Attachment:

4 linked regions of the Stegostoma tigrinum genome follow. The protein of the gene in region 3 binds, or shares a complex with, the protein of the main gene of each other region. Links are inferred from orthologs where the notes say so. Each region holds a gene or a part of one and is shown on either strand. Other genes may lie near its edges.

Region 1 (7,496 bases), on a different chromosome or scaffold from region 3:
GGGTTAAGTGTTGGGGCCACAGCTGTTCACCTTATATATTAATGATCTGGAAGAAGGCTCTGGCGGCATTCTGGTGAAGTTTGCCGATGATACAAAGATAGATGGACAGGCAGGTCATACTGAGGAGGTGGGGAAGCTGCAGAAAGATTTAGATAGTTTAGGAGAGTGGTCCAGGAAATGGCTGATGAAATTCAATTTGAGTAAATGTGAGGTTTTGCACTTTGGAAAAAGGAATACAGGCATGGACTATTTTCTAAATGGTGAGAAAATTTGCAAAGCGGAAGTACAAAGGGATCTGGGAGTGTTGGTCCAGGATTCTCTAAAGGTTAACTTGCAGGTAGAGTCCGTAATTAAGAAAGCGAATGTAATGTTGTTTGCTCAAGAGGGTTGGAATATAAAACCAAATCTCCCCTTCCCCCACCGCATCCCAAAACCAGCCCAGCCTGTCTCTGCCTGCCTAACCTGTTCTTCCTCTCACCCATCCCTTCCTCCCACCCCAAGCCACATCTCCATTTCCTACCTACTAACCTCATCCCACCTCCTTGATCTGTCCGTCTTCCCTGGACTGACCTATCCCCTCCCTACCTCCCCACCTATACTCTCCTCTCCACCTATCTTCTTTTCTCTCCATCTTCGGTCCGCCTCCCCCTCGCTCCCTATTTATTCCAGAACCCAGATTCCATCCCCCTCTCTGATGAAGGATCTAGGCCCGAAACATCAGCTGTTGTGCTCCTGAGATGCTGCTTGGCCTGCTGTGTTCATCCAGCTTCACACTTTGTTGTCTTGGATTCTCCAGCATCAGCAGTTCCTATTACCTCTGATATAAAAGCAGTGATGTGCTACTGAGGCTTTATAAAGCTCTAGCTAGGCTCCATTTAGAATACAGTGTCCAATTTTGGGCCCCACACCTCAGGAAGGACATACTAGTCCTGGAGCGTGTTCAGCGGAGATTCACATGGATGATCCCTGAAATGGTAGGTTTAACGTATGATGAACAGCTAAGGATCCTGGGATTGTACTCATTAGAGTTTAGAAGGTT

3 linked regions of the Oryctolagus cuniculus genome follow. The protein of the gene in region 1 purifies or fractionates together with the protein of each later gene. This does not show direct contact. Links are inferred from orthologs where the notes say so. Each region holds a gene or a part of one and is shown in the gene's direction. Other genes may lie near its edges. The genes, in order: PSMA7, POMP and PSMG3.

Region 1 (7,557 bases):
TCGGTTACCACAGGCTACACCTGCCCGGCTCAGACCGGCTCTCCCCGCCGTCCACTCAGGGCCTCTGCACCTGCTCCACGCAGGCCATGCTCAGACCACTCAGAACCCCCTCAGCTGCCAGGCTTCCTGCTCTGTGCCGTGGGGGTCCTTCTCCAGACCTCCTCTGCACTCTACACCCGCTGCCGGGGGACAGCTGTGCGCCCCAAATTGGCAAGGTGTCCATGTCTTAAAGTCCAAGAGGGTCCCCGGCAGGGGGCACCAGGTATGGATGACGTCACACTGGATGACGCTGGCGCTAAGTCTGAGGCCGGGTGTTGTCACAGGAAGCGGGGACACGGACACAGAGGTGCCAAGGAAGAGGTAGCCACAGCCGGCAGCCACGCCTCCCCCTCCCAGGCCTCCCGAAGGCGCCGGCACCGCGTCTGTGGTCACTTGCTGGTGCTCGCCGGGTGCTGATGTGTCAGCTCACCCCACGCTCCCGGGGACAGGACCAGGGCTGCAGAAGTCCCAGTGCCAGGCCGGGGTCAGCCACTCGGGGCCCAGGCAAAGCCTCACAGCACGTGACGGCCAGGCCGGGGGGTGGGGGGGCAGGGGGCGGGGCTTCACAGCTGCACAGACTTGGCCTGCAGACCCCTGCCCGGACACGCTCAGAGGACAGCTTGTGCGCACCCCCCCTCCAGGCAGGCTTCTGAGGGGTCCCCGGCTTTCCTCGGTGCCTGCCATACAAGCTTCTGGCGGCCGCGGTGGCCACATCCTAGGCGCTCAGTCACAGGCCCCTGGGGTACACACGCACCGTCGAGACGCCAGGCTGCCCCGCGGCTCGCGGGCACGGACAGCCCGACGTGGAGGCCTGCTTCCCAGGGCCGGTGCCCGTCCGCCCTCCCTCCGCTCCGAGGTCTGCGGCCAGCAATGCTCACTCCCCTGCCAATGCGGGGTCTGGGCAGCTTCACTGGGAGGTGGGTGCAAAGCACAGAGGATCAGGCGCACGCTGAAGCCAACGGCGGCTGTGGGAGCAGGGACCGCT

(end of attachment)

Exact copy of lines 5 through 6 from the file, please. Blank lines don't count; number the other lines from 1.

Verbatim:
Region 1 (7,557 bases):
TCGGTTACCACAGGCTACACCTGCCCGGCTCAGACCGGCTCTCCCCGCCGTCCACTCAGGGCCTCTGCACCTGCTCCACGCAGGCCATGCTCAGACCACTCAGAACCCCCTCAGCTGCCAGGCTTCCTGCTCTGTGCCGTGGGGGTCCTTCTCCAGACCTCCTCTGCACTCTACACCCGCTGCCGGGGGACAGCTGTGCGCCCCAAATTGGCAAGGTGTCCATGTCTTAAAGTCCAAGAGGGTCCCCGGCAGGGGGCACCAGGTATGGATGACGTCACACTGGATGACGCTGGCGCTAAGTCTGAGGCCGGGTGTTGTCACAGGAAGCGGGGACACGGACACAGAGGTGCCAAGGAAGAGGTAGCCACAGCCGGCAGCCACGCCTCCCCCTCCCAGGCCTCCCGAAGGCGCCGGCACCGCGTCTGTGGTCACTTGCTGGTGCTCGCCGGGTGCTGATGTGTCAGCTCACCCCACGCTCCCGGGGACAGGACCAGGGCTGCAGAAGTCCCAGTGCCAGGCCGGGGTCAGCCACTCGGGGCCCAGGCAAAGCCTCACAGCACGTGACGGCCAGGCCGGGGGGTGGGGGGGCAGGGGGCGGGGCTTCACAGCTGCACAGACTTGGCCTGCAGACCCCTGCCCGGACACGCTCAGAGGACAGCTTGTGCGCACCCCCCCTCCAGGCAGGCTTCTGAGGGGTCCCCGGCTTTCCTCGGTGCCTGCCATACAAGCTTCTGGCGGCCGCGGTGGCCACATCCTAGGCGCTCAGTCACAGGCCCCTGGGGTACACACGCACCGTCGAGACGCCAGGCTGCCCCGCGGCTCGCGGGCACGGACAGCCCGACGTGGAGGCCTGCTTCCCAGGGCCGGTGCCCGTCCGCCCTCCCTCCGCTCCGAGGTCTGCGGCCAGCAATGCTCACTCCCCTGCCAATGCGGGGTCTGGGCAGCTTCACTGGGAGGTGGGTGCAAAGCACAGAGGATCAGGCGCACGCTGAAGCCAACGGCGGCTGTGGGAGCAGGGACCGCT